The educational world is full of great, seemingly boring software. These are usually applications that are not the prettiest or the most feature-rich but have tremendous staying power and appeal. A great example of this is Oregon Trail. Not the flashiest program, but I still use the original Apple II version of it in my classroom, and it is still as fun as it was when I was a kid.
This week, to round off a math unit on geometry, we used a program called Geometer’s Sketchpad. Sketchpad is a seemingly boring piece of software that nonetheless has nearly unlimited potential. The program resembles a drawing program that allows you to make points, rays, and lines on a plane, program them, and measure them. Simple, right? Well, after getting a crash course from a coworker, I now think it’s amazing. It does for geometry what Excel does for graphs and Word does for writing papers. It takes all the work out of measuring and drawing objects in geometry and lets you play with shapes and constructions, testing out concepts like area and formulas. Pretty soon my students were drawing dozens of triangles, stretching them out as far as they could go, but the sum of their angles never changed. The only way that you can do this in a standard classroom would be to cut out about a million triangles out of construction paper, measure their angles, and add them as a class. This program frees up so much time teaching the basics and expanding on advanced concepts. Before long, my kids were programming pool games to show the angles in bank-shots and programming the hands of a clock. It also makes a great primer for computer drafting using Alice or Sketchup.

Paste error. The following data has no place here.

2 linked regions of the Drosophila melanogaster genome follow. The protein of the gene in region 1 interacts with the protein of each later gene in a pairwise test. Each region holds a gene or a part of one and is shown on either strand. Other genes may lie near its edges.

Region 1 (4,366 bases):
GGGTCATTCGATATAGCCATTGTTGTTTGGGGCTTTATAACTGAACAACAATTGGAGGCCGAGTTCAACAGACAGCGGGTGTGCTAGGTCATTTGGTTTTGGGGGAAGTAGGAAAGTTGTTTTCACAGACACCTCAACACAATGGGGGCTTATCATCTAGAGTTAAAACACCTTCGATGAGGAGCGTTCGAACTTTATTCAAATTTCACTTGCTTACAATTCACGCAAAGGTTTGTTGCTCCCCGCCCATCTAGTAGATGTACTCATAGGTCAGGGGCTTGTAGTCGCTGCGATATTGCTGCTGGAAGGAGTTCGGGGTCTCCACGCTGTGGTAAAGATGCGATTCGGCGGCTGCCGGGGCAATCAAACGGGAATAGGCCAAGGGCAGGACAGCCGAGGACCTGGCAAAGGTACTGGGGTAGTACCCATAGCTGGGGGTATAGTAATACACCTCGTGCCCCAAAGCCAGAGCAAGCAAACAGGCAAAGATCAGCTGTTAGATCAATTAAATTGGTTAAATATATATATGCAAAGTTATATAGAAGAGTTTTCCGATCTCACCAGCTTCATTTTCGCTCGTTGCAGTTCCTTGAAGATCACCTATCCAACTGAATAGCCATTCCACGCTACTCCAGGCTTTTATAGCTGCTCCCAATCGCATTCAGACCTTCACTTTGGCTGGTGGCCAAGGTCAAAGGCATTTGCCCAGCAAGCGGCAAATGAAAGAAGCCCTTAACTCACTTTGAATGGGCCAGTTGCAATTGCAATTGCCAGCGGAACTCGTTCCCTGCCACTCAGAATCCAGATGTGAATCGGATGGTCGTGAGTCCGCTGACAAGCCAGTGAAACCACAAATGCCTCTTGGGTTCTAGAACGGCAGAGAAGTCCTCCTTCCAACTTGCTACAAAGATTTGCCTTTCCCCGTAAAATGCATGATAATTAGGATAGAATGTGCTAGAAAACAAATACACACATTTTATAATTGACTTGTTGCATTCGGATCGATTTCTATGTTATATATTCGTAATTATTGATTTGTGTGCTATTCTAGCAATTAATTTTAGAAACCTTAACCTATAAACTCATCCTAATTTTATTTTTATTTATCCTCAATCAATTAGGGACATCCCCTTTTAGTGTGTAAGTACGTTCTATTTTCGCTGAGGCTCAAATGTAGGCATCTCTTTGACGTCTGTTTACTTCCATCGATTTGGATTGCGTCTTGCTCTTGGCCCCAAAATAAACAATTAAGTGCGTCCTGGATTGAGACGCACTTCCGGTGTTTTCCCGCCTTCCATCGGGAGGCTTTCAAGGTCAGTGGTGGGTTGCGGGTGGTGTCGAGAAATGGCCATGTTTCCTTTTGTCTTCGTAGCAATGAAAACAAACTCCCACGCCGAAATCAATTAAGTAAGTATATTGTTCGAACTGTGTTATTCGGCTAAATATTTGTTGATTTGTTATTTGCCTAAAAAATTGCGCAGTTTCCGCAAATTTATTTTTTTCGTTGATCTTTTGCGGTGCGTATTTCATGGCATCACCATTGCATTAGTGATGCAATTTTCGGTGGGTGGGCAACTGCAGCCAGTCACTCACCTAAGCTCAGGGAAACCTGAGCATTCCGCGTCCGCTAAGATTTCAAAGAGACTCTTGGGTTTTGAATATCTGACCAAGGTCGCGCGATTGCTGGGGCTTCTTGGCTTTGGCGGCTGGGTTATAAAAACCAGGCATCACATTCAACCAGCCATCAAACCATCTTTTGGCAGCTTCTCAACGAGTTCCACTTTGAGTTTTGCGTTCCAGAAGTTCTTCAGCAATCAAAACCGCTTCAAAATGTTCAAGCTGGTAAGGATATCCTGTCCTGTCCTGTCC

It does have a learning curve. I recommend you check out the website’s expansive resource center, full of lesson plans, or find any one of the great instructional workbooks on the program.